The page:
Africa

Tunisia profile - Leaders

  • 30 June 2015
  • From the section Africa

President: Mohamed Beji Caid Essebsi

Tunisian presidential candidate Beji Caid Essebsi speaks during a meeting to present his presidential programme in Tunis on 15 December 2014.
Mr Essebsi's rise has some fearing the return of the pre-revolution "old guard"

Beji Caid Essebsi came to office in December 2014 after winning the first free presidential election since the uprising that toppled autocratic leader Zine al-Abidine Ben Ali.

Mr Essebsi, who was a long-serving speaker of parliament under Mr Ben Ali's rule, defeated the incumbent, veteran dissident Moncef Marzouki, in the run-off of a vote polarised between Islamists and their opponents.

His secular Nidaa Tounes party also replaced the Islamist Ennahda party as the largest party in parliament.

Mr Marzouki had been elected by an interim constitutional assembly in 2011, after Mr Ben Ali was ousted in the first "Arab Spring" uprising.

Some accused Mr Marzouki of failing to restrain Ennahda's authoritarian tendencies while in office.

In his victory speech, Mr Essebsi stressed the need for reconciliation after a heated campaign, promising to be a "president of all Tunisian men and women".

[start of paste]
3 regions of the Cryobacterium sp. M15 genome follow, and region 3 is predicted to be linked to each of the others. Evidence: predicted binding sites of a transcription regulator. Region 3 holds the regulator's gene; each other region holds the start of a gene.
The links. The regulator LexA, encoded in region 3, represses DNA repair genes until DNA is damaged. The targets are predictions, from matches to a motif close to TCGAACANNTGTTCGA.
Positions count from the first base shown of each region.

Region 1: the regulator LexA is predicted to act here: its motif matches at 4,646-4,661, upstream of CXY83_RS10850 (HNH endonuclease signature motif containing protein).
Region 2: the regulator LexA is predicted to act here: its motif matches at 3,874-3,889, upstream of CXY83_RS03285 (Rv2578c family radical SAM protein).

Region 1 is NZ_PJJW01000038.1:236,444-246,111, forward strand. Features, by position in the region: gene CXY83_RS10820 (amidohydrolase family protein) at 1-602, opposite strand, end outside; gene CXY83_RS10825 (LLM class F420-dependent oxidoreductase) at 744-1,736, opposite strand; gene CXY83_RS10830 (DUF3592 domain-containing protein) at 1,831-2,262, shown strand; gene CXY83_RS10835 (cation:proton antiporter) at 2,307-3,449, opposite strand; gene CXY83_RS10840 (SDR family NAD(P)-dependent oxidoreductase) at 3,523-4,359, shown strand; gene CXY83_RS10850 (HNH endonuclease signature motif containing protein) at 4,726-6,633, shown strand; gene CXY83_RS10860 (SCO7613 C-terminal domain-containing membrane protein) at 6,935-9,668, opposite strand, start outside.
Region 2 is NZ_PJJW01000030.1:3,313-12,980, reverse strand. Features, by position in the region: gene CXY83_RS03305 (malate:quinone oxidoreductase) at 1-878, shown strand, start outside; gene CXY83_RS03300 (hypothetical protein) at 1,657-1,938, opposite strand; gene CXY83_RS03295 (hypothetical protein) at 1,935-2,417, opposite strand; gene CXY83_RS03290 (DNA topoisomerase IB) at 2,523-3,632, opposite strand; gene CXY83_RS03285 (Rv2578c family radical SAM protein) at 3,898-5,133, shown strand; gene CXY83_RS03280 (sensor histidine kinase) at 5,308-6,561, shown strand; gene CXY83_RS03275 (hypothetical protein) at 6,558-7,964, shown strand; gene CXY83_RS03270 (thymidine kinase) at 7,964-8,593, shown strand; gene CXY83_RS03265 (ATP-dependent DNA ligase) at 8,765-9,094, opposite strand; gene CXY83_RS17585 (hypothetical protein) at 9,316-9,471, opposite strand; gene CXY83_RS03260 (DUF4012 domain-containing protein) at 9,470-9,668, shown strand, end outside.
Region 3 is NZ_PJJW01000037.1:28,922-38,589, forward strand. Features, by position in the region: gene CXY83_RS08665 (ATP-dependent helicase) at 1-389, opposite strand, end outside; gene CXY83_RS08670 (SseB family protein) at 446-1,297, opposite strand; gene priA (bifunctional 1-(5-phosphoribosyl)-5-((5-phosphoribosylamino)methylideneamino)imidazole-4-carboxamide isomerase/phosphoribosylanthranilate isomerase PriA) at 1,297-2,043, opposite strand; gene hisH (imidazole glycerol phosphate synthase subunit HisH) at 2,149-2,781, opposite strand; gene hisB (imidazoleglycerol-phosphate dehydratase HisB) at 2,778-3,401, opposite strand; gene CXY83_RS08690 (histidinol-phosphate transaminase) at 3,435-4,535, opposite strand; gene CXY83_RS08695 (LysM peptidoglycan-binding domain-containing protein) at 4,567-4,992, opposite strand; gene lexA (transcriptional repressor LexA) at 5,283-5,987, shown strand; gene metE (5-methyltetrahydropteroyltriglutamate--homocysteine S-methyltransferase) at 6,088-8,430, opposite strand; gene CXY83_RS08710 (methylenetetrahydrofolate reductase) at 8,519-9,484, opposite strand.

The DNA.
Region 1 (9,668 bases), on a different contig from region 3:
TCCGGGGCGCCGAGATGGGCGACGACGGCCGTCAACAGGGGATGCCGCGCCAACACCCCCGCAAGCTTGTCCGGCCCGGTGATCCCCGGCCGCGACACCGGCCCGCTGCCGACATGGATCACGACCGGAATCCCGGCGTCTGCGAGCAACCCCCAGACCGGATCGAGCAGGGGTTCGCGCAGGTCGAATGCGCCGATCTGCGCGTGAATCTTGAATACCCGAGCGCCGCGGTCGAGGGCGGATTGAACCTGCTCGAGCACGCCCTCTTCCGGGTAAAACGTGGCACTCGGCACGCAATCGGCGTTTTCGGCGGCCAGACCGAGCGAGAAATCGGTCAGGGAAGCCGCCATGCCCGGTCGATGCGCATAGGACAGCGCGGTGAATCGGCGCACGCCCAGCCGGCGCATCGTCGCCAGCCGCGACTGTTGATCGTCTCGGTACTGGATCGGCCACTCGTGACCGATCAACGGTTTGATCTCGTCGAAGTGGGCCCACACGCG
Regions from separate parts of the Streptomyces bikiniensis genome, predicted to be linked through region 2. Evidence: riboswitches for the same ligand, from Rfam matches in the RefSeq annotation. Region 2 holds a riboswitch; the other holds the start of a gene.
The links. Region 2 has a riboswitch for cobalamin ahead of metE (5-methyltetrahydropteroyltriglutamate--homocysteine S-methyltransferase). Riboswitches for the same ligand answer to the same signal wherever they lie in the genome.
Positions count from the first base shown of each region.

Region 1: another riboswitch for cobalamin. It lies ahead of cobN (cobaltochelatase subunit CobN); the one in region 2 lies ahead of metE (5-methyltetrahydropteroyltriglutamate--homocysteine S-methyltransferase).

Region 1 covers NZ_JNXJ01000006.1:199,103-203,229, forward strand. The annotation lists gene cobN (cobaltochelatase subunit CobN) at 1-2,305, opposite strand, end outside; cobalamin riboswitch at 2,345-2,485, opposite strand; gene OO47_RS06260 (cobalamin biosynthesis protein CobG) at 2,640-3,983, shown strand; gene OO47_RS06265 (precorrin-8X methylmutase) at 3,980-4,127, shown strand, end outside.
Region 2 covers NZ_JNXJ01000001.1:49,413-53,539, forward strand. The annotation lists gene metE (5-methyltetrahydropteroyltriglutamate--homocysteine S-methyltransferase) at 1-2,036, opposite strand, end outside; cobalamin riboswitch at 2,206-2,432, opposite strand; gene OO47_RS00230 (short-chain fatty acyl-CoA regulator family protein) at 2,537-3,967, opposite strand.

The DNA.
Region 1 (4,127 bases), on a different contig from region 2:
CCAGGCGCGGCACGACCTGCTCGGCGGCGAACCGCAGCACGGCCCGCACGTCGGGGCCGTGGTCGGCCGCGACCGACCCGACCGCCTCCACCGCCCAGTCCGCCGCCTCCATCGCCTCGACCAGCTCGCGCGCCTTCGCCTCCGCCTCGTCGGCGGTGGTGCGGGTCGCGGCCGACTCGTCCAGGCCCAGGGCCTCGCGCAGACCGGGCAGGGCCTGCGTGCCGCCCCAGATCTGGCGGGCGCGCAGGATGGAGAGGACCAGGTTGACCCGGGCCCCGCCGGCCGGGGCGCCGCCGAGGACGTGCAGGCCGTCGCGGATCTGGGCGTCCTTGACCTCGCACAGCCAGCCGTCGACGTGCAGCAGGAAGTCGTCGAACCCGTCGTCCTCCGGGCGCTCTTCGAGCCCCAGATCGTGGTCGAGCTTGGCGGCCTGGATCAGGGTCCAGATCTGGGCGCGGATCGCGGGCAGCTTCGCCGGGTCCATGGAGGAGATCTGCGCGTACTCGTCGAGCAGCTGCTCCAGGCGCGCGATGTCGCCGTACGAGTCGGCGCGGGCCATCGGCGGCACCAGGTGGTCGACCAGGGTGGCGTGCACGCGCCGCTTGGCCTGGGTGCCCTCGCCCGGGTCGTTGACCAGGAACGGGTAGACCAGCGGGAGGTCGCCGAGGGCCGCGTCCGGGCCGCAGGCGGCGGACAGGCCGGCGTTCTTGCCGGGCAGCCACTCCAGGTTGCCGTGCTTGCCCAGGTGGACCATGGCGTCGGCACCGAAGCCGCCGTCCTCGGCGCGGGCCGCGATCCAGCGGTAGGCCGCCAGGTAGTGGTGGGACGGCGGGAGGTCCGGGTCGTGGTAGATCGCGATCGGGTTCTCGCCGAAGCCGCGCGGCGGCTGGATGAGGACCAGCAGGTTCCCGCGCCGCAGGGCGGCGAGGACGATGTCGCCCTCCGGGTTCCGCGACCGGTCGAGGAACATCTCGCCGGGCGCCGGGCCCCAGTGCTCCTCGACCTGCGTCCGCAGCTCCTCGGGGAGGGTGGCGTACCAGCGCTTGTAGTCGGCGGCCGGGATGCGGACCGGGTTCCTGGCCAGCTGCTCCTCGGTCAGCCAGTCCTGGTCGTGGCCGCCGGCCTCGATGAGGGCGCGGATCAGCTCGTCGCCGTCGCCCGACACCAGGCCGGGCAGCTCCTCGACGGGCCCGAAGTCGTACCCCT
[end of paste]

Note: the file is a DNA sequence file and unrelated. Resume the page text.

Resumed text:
Critics believe his rise to power marks the return of the Ben Ali-era political establishment.

Born in 1926, Mr Essebsi trained as a lawyer and entered politics as a supporter of Tunisia's independence leader, Habib Bourguiba.

After independence from France in 1956, he served Mr Bourguiba and his successor, Mr Ben Ali, in various security, defence and foreign affairs-related posts before becoming speaker of the Chamber of Deputies in 1990. In the wake of the 2011 revolution, he was briefly interim prime minister.

Prime Minister: Habib Essid

Prime Minister Habib Essid

A long-serving agriculture official under President Ben Ali, Mr Essid was interior minister and security adviser in various governments after the 2011 "Arab Spring" uprising before President Essebsi appointed him prime minister in early 2015.

His secular coalition of the president's Nidaa Tounes and Free Patriotic Union also includes representatives of the liberal Afek Tounes and Islamist Ennahda parties, in order to maintain a stable parliamentary majority. Mr Essid soon faced serious challenges from a campaign of violence by the Islamic State extremist group, which killed more than 60 people in two attacks targeting tourists at the Bardo Museum and the resort of Sousse. He responded firmly by announcing a crackdown on Islamist extremists and mosques that preach their message.